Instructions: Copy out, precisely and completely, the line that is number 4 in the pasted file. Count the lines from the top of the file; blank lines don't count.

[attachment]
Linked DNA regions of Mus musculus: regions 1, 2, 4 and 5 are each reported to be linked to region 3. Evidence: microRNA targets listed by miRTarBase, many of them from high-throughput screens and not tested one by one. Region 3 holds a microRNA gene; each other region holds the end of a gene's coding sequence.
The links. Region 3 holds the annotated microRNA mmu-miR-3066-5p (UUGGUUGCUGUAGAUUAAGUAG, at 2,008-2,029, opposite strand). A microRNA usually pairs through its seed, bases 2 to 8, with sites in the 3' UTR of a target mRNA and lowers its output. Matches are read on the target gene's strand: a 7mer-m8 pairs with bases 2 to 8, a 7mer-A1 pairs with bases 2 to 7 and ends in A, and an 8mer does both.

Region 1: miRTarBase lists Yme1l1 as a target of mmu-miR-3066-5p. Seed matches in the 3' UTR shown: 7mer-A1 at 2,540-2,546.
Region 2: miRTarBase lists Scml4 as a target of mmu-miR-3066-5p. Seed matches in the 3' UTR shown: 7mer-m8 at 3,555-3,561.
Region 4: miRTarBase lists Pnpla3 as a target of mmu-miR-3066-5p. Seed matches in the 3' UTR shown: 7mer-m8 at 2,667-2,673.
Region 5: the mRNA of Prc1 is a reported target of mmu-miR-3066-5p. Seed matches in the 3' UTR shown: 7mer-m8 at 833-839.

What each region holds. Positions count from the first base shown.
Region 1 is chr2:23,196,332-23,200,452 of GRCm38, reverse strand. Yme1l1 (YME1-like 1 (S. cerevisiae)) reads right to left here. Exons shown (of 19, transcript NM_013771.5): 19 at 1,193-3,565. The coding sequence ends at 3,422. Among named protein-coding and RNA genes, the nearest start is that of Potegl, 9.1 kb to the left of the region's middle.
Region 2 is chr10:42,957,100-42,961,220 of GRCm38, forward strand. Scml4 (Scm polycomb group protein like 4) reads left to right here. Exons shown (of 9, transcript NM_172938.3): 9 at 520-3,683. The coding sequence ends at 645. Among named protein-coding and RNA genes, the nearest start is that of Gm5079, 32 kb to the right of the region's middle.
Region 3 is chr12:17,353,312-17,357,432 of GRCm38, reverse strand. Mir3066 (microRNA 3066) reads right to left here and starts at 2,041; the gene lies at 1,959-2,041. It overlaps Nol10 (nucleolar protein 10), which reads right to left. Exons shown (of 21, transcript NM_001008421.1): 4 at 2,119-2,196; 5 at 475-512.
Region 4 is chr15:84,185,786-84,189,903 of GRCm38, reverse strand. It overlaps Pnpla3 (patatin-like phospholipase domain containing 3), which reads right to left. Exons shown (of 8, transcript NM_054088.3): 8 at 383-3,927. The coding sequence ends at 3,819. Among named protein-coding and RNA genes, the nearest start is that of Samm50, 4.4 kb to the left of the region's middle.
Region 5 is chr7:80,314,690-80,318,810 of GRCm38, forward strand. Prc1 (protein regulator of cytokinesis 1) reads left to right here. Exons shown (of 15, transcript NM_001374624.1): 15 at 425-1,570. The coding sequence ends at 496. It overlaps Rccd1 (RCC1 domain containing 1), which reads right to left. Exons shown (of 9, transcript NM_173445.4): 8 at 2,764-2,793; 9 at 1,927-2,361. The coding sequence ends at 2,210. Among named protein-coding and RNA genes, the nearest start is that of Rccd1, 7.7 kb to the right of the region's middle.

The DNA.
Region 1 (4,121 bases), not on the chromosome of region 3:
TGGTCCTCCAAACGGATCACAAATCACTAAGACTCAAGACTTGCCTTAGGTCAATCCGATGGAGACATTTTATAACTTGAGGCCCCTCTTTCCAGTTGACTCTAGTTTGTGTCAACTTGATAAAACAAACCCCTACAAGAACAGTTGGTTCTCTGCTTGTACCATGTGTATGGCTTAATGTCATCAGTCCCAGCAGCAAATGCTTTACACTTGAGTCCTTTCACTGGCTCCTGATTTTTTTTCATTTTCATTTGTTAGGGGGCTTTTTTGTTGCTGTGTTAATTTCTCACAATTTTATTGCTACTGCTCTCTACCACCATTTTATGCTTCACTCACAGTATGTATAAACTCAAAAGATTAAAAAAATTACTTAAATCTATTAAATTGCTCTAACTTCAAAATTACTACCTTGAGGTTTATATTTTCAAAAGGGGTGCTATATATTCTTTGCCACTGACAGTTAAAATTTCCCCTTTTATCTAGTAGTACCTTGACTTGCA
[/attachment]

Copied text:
Region 2: miRTarBase lists Scml4 as a target of mmu-miR-3066-5p. Seed matches in the 3' UTR shown: 7mer-m8 at 3,555-3,561.